As Forrester notes in their recent report on CRQ, “The FAIR Institute currently dominates the CRQ space. While FAIR derives its status from the wider applicability and its status as an open standard adopted by the Open Group, it is not the only approach to CRQ. Feedback from recent Forrester inquiries indicates that clients are struggling with implementing FAIR, finding it overly academic, impractical to scale, and requiring a significant level of resourcing to sustain.”
Jack is someone with whom I share a lot of the same commitments and professional values. I do find it important to note that we’re both co-founders of software companies, RiskLens and Axio, which have significant financial interests at stake in promoting the philosophy and adoption of CRQ. Jack has a vested interest in seeing his paradigm adopted, and so do I.
If you’ve struggled with FAIR, it’s your own fault
In his blog post, Jack admits that organizations have struggled with adopting FAIR: “David is correct that some organizations have struggled with adopting FAIR, but this isn’t a function of FAIR itself. Rather it’s a function of how some organizations approached its use.” The implication here is that any struggles with FAIR is the fault of the practitioners of FAIR. Could it be that FAIR (the standard) or FAIR (the training) or FAIR (the RiskLens software) have overcomplicated CRQ, which has ultimately failed the users? As a CRQ community, we can’t blame the security and risk leaders who are working hard to make these methods produce informative results. They are spending their limited resources – financial, time, and personnel – on CRQ and we owe it to them to accelerate time-to-value.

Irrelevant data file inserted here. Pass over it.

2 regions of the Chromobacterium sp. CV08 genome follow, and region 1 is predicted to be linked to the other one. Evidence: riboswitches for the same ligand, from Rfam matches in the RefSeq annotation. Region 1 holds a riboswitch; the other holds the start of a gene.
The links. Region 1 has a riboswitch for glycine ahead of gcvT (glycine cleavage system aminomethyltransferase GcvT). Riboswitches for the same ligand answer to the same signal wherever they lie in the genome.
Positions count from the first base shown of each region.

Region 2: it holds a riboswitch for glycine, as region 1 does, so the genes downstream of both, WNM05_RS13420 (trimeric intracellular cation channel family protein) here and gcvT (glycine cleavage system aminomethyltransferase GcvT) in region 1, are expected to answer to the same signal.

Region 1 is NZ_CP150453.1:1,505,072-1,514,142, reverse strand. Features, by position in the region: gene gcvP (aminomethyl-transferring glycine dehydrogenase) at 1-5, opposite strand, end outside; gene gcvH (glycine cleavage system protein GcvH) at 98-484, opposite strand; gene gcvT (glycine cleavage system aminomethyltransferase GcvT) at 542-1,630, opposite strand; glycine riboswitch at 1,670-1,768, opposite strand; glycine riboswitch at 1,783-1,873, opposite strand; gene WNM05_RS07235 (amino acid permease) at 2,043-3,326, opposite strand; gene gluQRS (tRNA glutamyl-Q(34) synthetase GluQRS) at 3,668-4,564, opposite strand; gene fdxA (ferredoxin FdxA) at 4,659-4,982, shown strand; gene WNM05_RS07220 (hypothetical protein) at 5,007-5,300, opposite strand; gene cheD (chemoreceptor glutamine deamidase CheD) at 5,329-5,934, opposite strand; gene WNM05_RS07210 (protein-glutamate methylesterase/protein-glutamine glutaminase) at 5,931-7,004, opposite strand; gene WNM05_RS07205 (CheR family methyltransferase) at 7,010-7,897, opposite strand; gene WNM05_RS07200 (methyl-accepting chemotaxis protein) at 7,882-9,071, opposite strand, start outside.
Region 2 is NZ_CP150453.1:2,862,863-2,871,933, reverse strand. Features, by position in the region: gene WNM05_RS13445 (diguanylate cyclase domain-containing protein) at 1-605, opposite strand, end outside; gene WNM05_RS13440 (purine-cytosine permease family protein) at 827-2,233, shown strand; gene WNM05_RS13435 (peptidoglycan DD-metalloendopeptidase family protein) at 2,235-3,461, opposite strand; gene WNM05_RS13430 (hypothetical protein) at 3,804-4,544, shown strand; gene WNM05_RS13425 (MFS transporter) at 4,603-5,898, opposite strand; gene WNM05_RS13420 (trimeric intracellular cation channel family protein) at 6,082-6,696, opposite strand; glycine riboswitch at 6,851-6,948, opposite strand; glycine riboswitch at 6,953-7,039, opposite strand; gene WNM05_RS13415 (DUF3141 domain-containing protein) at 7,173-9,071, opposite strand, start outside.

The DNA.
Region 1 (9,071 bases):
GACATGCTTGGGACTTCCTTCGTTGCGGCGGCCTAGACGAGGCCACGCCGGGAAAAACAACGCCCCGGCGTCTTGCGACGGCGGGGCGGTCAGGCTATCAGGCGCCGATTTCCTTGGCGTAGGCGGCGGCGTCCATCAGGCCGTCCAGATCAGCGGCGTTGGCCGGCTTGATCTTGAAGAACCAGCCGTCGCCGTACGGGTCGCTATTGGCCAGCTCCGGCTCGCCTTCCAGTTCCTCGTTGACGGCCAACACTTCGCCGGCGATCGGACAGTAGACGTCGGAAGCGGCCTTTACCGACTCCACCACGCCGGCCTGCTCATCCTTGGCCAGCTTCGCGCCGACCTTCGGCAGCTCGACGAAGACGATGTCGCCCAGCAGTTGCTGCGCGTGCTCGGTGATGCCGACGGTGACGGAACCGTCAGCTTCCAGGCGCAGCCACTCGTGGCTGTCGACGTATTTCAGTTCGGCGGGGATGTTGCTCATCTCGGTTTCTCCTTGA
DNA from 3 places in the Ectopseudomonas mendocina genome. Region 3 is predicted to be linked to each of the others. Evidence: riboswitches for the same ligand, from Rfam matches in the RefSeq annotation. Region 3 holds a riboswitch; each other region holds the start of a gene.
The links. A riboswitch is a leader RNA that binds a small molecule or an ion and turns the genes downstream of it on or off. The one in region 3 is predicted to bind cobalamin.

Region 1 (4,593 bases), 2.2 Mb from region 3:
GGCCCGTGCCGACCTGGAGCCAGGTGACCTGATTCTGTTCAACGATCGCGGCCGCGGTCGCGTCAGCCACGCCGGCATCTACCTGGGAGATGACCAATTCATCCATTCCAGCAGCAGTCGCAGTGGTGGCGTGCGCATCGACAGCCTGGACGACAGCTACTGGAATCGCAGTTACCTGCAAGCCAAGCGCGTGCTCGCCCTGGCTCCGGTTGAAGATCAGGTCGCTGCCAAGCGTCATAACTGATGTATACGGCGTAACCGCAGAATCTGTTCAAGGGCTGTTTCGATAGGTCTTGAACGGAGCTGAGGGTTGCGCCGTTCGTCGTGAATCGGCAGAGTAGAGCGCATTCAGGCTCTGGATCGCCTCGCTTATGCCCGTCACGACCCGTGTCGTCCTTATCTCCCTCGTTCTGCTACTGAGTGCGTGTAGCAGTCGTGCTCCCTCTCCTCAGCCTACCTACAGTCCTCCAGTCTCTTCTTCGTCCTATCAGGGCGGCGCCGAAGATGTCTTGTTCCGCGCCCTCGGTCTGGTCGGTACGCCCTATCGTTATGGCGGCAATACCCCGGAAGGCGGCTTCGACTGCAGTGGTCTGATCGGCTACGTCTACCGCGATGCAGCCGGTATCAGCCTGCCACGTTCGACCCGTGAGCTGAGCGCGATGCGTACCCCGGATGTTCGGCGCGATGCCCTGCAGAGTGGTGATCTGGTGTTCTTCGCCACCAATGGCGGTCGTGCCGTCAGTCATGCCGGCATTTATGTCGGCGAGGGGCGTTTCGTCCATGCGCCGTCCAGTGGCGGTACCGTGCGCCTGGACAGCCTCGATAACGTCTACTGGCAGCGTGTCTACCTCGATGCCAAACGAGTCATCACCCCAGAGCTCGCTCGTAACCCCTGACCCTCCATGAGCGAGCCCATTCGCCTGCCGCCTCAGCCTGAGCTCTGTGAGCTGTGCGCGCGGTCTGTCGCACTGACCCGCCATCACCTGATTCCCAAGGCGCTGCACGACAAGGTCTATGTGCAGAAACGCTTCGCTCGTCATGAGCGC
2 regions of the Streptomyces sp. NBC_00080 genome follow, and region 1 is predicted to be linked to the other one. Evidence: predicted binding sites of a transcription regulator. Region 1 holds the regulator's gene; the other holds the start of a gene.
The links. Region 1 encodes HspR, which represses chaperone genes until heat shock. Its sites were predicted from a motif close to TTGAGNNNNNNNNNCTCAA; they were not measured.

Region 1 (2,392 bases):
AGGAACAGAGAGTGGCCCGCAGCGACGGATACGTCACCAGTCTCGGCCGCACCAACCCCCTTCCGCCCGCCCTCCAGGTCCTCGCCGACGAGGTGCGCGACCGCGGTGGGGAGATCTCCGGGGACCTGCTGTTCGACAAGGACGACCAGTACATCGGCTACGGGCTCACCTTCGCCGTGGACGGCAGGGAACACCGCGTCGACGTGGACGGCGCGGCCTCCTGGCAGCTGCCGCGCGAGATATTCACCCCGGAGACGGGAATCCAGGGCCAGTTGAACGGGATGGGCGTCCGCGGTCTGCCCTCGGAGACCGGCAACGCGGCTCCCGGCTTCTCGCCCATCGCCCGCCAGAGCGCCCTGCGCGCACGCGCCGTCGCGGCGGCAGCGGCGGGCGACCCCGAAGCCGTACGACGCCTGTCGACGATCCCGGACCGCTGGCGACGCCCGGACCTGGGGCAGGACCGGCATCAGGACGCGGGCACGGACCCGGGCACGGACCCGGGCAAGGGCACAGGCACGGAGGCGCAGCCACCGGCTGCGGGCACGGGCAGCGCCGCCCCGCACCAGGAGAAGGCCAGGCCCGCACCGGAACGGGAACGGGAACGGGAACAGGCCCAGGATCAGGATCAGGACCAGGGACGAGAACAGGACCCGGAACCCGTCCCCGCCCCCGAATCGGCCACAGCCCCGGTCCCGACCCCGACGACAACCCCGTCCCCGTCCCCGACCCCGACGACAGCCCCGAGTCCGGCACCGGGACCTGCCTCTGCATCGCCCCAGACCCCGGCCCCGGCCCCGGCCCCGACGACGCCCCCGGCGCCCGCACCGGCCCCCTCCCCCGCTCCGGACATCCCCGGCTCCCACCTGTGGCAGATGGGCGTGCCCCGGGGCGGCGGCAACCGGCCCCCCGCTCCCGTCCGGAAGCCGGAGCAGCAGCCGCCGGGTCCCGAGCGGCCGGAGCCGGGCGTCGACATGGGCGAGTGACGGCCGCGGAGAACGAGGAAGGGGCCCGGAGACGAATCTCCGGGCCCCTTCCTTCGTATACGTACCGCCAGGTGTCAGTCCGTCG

My observations are not unique. Forrester writes in their market analysis: “CRQ methods like FAIR lack practical implementation-level guidance for correctly scoping a FAIR analysis. One vendor we spoke to said, ‘We often see that clients don’t really know where to start or what their scope and use cases are.”’
As George Box famously said, “All models are wrong, some models are useful.” Shouldn’t CRQ be about building models of risk that are useful? Shouldn’t those of us who are invested in CRQ be supporting user success and constantly striving to find ways to meet them where they are so that they can succeed?
We are in this together
Jack Jones and I clearly share a deep commitment to helping organizations understand and reduce cyber risk. We also want our respective software companies to grow. I’d be happy to meet and discuss further what we’re seeing in the market and how we might collaborate to help make CRQ a useful reality for companies struggling to make better decisions about risk.
Is FAIR the only way to achieve CRQ success? I would argue that it is not. Is Axio the only way to achieve CRQ success? I would argue that we are not, but we are one way where companies may experience faster results and fewer headaches.
We’re not hiding anything
If you’re curious to learn more about Axio’s CRQ software and method, we’d love to give you a demo, engage in a proof-of-concept engagement, or simply share more with you about our approach. Check us out or reach out directly to info [at] axio.com.
As one RiskLens/FAIR super user recently commented after sharing our output with their stakeholders and having an in-depth discussion about our approach: “Wow, you guys have built CRQ for the masses. Congratulations!”
 Jack appears to believe that I (or someone at Axio) took issue with his rebuttal and deleted his post from the blog. I don’t wish to spend time on this frippery in my response, so I’ll address it here. I assume he’s referring to the version published on Security Boulevard, which syndicates cybersecurity blog posts and moderates its own comments section. This is, of course, outside of Axio’s purview, and Security Boulevard can be reached via email at info [at] securityboulevard.com or on Twitter at @securityblvd.